FINNISH PHONE MAKER Nokia reportedly was testing an Android powered Lumia smartphone before Microsoft bought it.
That's according to The New York Times, which has heard from people familiar with the matter that an engineering team within Nokia had been internally testing Android on Lumia smartphones "well before" the firm began negotiating with Microsoft about a possible buyout.
The report suggests that Microsoft knew about Nokia's flirting with Google's mobile operating system, although it's unclear whether this played a part in Microsoft's $7.2bn acquisition of the firm.
It's likely that Microsoft wanted to nab the firm before it jumped ship, though, with the New York Times reporting that Nokia could have been planning to release an Android smartphone in late 2014, when it would have been given the option to end its partnership with Microsoft.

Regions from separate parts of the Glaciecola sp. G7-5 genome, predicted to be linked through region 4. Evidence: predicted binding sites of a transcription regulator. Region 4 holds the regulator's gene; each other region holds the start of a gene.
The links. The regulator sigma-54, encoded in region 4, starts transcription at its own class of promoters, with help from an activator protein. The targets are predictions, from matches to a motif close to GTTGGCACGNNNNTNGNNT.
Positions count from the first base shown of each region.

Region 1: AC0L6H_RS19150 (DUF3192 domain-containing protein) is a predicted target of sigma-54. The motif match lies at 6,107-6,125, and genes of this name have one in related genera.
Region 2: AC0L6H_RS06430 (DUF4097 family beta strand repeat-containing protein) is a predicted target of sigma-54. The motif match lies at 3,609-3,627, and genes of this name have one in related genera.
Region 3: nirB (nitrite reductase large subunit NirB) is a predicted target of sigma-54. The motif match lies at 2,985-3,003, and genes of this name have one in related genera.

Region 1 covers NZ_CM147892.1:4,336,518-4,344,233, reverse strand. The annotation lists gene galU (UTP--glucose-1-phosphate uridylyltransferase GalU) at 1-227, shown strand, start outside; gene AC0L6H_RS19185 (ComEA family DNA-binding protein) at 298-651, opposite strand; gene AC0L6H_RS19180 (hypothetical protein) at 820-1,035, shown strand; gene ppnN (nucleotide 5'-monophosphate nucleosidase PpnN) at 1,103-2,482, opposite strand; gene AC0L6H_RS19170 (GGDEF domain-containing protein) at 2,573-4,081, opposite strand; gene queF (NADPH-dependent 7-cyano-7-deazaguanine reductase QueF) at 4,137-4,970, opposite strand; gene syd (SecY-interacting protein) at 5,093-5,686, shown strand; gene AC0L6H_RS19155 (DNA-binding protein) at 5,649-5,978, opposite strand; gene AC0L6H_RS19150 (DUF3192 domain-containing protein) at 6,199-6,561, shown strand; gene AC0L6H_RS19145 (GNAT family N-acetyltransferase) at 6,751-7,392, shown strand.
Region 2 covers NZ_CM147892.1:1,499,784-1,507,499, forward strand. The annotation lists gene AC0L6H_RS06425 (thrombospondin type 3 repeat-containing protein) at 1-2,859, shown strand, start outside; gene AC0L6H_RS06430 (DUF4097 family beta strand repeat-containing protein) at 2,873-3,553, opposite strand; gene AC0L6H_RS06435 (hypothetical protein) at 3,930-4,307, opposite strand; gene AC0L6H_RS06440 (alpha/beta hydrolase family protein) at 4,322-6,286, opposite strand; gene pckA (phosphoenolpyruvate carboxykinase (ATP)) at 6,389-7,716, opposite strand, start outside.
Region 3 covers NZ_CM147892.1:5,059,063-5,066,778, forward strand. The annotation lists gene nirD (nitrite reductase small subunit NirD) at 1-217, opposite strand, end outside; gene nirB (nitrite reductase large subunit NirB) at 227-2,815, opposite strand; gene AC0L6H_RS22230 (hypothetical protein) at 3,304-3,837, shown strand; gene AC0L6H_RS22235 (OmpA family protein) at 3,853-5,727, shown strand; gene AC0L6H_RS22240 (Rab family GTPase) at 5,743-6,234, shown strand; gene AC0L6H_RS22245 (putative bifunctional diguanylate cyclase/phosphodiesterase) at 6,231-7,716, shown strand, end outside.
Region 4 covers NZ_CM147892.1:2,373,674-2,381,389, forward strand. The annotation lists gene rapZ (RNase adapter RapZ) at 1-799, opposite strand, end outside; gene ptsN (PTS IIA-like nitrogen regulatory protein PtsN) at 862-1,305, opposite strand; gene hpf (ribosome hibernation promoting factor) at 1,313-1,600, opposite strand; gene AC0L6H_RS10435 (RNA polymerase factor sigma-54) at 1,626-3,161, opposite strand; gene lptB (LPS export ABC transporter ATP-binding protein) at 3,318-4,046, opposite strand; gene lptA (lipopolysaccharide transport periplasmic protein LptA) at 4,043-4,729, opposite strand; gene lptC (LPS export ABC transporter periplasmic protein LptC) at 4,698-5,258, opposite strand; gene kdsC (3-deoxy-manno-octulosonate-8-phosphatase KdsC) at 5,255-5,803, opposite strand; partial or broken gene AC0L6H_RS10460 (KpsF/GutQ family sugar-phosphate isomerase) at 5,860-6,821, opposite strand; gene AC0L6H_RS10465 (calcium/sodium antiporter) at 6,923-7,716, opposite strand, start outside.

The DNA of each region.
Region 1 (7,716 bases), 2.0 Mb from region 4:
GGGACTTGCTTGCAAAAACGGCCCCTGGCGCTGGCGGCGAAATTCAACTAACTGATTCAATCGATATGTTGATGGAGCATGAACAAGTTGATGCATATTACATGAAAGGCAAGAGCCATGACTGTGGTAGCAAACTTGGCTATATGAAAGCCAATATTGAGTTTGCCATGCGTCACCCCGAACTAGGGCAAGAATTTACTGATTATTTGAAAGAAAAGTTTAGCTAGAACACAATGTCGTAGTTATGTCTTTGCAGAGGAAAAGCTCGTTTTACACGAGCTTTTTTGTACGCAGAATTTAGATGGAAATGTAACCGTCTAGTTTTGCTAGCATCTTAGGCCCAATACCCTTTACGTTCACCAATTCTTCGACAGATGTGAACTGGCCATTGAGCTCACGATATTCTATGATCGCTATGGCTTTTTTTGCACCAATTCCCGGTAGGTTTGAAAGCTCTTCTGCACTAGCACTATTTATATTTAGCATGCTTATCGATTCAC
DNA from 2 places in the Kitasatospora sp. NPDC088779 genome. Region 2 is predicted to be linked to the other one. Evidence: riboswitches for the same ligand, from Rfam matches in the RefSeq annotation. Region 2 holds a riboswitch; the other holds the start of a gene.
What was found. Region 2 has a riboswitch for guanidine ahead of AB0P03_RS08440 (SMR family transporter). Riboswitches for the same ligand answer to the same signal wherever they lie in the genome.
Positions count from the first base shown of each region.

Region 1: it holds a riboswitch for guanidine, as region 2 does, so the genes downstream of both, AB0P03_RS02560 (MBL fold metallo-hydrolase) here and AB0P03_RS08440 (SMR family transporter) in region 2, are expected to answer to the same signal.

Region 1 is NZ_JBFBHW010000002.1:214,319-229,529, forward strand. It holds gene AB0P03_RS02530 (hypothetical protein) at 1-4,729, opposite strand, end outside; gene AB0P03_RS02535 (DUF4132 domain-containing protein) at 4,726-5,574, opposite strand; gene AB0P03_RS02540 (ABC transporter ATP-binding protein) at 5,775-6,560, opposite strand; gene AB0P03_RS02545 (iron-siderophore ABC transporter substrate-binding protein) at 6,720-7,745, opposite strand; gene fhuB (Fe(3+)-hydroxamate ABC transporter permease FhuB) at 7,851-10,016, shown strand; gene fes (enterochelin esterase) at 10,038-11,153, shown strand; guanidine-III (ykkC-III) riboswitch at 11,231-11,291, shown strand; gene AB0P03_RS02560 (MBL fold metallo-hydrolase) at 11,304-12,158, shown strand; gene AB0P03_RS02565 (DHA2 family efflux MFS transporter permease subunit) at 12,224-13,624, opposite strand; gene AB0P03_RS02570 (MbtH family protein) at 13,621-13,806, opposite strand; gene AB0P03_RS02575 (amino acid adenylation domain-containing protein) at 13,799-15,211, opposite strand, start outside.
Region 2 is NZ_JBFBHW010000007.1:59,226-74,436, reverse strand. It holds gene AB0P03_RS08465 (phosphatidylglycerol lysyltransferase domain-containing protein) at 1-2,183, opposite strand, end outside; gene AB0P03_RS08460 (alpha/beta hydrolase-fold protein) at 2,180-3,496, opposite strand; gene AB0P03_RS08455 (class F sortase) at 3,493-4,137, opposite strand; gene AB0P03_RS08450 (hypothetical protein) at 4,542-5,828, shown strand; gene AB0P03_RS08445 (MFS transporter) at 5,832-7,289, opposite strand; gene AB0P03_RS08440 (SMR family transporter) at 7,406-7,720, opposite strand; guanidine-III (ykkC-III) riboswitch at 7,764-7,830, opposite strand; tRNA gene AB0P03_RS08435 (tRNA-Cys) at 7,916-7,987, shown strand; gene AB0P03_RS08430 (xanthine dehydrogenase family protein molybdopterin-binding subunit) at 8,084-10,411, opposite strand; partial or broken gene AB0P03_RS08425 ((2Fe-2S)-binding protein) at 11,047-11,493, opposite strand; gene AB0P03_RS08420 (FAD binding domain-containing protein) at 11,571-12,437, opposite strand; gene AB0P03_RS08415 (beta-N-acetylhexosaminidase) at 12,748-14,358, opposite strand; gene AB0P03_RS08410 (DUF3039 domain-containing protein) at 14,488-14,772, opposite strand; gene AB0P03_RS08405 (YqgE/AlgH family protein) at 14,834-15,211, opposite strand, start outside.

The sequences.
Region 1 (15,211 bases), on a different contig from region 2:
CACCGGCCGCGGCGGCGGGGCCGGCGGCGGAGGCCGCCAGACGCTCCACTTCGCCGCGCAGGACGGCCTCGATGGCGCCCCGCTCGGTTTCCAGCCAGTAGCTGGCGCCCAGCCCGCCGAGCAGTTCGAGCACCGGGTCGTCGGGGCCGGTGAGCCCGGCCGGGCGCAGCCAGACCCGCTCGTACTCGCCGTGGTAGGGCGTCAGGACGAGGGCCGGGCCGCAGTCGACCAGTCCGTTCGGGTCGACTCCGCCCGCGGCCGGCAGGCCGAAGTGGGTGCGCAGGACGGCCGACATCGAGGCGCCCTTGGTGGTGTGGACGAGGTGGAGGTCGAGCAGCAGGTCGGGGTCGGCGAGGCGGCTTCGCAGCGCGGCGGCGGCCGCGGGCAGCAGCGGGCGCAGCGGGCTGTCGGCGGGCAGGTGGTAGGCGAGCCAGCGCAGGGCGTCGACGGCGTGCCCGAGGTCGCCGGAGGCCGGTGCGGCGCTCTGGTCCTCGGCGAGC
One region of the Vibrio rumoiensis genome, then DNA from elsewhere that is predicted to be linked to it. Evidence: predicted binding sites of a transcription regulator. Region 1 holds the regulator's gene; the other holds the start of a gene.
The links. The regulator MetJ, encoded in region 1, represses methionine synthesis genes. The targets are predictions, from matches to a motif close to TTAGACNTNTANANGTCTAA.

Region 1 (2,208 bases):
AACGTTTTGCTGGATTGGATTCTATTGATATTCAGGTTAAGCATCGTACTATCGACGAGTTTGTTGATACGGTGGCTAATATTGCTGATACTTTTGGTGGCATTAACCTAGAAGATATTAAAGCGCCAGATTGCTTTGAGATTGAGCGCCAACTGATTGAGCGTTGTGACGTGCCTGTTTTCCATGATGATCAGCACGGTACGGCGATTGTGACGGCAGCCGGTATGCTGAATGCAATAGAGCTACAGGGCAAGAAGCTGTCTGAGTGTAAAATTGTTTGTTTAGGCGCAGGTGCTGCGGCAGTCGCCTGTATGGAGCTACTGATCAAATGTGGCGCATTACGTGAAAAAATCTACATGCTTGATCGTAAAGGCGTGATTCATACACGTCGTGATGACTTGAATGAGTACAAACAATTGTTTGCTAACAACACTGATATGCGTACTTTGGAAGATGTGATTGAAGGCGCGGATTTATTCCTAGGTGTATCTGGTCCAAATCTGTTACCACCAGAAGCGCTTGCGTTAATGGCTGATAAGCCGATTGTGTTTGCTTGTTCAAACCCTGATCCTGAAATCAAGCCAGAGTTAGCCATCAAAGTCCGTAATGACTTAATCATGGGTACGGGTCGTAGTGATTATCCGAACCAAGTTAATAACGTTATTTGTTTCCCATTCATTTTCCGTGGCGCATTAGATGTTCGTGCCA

This likely would have spelled trouble for Microsoft, with Nokia currently accounting for around 85 percent of the Windows Phone market, due to devices from HTC and Samsung struggling to lure customers to the operating system. However, with Samsung accounting for around 90 percent of the Android market, according to reports, the shift would have been a risk for Nokia too - although given the firm's decent hardware and camera technology, we think the Finnish phone firm could have seen success in the Android smartphone market.
There's no telling whether the move would have been good for Nokia or not - and given Microsoft's recent acquisition, it looks like we'll never find out.
Nokia is yet to comment on the report. µ
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